If peer tutoring work on your campus is powered by technology, your institution is primed to help students develop their digital technology competency. With a seamless incorporation of digital technology into campus employment, peer tutoring work can emerge as the front-runner among campus job opportunities that advance student fluency in technology. Even better, its value is two-fold as both peer tutors and students being tutored engage with the technology to facilitate their tutoring relationships. 

Tutoring work powered by digital technology also prepares students for the future of gig work, since technology is such a core component of how these gigs operate. Beyond streamlining operations to provide more accessible support for more students, integrating modern technology into peer tutoring programs helps campuses stay current with larger global trends like that of the sharing economy. 


We’ve already established that tutors are student leaders. Peer tutoring work demands and cultivates leadership skills that will be incredibly valuable in the workplace. In fact, NACE includes leadership as one of its core competencies because employers look for candidates who know how to leverage the strengths of others, using their interpersonal skills to coach and develop them for success. This is exactly what a tutor does for each and every student they assist.

Peer tutoring work, then, cultivates career-ready graduates who are prepared to continue building their strong leadership skills. A tutor’s ability to manage the pacing and workload of tutoring sessions, lead the relationship, set a positive tone, and build rapport all point towards the “empathetic skills” NACE talks about with leadership. This combination of guidance, motivation, and empathy put tutors far ahead of the pack when it comes to this competency.

Professionalism/Work Ethic

All employment opportunities give students the chance to develop their professionalism and work ethic. This is especially true if the employment comes with built-in professional development. For example, tutoring programs that include CRLA certified training or supervisors who deliver exceptional mentorship with an Iowa GROW style approach help inspire tutors to develop a purposeful work ethic.

Tutoring work that mirrors the gig economy can also help students develop personal accountability and effective work habits. The flexibility and independence associated with these tech-powered, entrepreneurial jobs demand that workers learn to manage their time well. Online platforms that allow students to rate and review their tutors keep those tutors focused on working productively with others and ensure consistent self-reflection. 

Tutors are also in a position to demonstrate integrity and ethical behavior, which is part of this competency that is expected in all academic work. In addition, tutors model this for the students they help and show them how to learn from their mistakes.

Career Management

Tutoring can certainly help students develop the NACE competency of career management. This is especially true if the role is intentionally designed to help them know how to talk about their tutoring work with future employers. An inability to articulate this experience in a way that connects with prospective employers limits the extent to which students can capitalize on the other skills they have been building.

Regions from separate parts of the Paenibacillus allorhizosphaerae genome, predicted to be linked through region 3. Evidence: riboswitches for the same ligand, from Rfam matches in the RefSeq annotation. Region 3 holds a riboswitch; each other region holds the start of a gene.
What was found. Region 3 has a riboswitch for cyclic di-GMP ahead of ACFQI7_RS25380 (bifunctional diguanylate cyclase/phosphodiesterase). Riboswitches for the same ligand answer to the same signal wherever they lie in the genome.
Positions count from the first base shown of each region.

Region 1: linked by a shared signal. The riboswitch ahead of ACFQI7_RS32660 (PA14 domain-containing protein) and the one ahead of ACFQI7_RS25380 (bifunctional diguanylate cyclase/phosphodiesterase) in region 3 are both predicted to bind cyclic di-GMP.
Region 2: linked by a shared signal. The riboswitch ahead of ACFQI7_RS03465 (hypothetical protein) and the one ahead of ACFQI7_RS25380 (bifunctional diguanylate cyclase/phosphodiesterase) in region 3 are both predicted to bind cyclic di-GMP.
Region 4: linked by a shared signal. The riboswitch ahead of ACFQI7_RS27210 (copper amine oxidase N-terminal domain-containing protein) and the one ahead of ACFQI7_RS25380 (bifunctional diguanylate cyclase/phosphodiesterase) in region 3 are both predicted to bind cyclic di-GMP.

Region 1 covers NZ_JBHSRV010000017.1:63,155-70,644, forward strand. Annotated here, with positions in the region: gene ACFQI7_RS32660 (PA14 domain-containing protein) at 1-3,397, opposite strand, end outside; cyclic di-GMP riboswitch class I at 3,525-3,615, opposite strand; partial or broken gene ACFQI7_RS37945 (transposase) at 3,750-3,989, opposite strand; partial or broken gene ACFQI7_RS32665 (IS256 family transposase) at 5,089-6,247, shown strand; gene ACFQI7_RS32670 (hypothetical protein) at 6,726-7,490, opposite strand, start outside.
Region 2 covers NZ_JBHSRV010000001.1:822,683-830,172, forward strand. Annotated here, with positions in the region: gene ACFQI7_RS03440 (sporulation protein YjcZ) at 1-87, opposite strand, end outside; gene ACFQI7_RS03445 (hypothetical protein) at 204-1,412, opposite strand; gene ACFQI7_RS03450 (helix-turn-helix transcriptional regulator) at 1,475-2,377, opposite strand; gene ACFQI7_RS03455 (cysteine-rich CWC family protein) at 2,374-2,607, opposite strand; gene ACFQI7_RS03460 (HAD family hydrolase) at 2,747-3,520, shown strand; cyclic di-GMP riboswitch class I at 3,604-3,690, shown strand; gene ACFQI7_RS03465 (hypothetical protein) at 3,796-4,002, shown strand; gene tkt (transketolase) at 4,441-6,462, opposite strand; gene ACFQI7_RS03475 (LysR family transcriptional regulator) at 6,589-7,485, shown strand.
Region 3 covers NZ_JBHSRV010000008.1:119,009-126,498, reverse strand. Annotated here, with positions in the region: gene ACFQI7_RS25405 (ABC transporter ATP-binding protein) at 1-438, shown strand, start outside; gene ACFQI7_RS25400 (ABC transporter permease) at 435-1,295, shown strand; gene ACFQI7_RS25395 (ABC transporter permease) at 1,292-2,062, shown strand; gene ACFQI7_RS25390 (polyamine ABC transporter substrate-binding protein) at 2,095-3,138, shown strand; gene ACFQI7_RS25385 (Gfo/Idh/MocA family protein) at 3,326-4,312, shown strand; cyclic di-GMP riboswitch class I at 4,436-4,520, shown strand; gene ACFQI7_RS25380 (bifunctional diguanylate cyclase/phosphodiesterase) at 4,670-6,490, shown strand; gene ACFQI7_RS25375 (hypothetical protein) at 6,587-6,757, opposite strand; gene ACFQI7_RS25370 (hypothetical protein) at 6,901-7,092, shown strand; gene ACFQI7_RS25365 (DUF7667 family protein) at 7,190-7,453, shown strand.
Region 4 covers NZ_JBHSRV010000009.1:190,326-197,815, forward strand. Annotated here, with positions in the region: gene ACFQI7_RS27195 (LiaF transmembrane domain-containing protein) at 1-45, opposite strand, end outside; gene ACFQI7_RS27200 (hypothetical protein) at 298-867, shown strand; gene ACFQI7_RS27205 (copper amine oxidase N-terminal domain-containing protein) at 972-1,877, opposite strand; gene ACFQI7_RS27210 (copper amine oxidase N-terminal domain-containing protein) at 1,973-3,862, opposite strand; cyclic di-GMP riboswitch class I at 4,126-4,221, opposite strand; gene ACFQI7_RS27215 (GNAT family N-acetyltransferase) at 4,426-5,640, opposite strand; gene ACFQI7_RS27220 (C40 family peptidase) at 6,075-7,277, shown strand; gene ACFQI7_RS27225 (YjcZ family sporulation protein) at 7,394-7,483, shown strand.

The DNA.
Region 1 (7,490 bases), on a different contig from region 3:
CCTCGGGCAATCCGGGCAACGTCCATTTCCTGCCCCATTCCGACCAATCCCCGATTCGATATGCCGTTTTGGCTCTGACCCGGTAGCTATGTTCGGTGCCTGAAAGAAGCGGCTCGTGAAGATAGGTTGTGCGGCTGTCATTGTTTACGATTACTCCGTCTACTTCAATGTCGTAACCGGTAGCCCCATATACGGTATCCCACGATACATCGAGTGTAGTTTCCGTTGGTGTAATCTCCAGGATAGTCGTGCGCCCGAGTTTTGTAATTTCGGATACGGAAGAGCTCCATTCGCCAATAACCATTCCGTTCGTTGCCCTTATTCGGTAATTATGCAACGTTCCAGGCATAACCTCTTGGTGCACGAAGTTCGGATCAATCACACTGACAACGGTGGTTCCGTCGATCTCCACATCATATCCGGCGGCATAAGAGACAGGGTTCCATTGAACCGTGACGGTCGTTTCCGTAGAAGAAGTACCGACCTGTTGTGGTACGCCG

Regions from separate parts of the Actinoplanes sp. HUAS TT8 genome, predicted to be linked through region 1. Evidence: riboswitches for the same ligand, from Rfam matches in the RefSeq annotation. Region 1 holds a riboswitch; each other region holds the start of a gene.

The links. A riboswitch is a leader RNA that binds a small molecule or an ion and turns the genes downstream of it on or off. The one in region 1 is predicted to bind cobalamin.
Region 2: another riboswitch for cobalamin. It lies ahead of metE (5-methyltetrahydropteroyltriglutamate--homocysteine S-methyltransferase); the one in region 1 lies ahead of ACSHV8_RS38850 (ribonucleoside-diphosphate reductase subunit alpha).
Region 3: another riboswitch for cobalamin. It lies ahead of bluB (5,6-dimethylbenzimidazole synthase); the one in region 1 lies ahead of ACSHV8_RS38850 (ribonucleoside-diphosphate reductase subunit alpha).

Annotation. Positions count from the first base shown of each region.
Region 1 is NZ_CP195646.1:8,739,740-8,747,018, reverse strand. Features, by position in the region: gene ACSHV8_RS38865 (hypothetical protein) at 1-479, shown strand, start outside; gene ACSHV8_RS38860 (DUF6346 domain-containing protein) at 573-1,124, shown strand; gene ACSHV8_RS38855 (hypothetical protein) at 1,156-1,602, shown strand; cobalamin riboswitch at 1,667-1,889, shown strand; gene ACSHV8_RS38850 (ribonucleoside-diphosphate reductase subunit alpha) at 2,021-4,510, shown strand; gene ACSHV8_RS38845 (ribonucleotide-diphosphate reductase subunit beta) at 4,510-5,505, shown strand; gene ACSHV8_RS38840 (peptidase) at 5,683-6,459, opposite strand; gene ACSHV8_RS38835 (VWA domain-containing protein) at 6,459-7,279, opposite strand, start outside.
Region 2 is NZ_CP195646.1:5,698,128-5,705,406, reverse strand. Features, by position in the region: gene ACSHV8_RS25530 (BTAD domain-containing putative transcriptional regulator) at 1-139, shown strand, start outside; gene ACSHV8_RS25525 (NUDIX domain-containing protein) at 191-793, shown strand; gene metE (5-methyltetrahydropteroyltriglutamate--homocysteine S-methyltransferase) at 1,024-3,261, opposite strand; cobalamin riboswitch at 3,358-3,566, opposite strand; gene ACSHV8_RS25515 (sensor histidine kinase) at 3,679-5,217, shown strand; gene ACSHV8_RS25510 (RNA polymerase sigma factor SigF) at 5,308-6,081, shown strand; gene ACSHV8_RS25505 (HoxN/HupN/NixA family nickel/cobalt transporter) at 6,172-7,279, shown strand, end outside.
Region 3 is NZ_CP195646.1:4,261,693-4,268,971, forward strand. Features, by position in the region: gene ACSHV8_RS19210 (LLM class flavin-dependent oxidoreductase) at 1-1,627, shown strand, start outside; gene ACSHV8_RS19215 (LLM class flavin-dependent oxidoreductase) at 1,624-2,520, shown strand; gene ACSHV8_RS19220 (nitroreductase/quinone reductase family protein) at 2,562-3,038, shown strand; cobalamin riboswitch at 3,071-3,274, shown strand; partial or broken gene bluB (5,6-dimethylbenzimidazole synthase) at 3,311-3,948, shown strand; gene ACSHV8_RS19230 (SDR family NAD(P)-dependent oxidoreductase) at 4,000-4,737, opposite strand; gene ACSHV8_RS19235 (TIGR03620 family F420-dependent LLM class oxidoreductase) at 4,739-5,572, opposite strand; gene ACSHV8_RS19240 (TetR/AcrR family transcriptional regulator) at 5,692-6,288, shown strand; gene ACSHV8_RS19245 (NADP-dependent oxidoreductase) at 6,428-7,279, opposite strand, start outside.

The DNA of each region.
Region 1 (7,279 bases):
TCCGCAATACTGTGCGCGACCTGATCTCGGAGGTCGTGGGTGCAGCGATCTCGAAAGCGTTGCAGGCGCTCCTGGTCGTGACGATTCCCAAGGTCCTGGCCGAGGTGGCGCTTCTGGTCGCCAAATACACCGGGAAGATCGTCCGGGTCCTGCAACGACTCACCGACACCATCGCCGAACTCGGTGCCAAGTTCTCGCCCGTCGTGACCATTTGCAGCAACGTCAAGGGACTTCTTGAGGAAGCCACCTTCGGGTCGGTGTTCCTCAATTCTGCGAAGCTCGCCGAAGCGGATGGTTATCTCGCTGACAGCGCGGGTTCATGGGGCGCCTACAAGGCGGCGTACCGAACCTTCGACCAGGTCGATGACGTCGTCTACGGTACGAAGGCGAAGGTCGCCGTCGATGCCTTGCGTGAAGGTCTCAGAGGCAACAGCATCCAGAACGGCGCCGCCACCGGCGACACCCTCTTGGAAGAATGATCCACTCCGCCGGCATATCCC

We already explored how a supervisory approach like that of Iowa GROW adds depth to the professional development tutors can receive in their roles. Support like this can also help students learn how to talk about their tutoring work experience in a way that reflects their strengths and demonstrates why they would be a good fit for a prospective role. 

Additional partnerships with career services can go further in helping tutors become proficient at career management. Specifically, career management includes the ability of a person to explore job options, understand the steps necessary to pursue opportunities, and knowing how to self-advocate in the workplace. These skills are better developed with supervisory support, so tutoring roles that include career guidance are especially impactful. 

Global/Intercultural Fluency

Peer tutors work closely with other students in a manner that is much more personal than a transactional exchange. Relationship-driven tutoring builds meaningful connections between tutors and students. A tutor’s ability to demonstrate and strengthen their global/intercultural fluency aids them in this process. By working to help support a diverse student body, peer tutors develop a better understanding of how to value, respect, and learn from people who come from a different background than they do. 

Of course, simply being exposed to people from diverse backgrounds is not always enough to cultivate intercultural fluency. As such, tutoring work that includes diversity and inclusion training helps these students serve their campus community with a more informed and developed approach. The ability to demonstrate openness, inclusiveness, sensitivity, and appreciation for individual differences enables tutors to better serve their fellow students. Furthermore, these skills will help them become successful in the global workforce.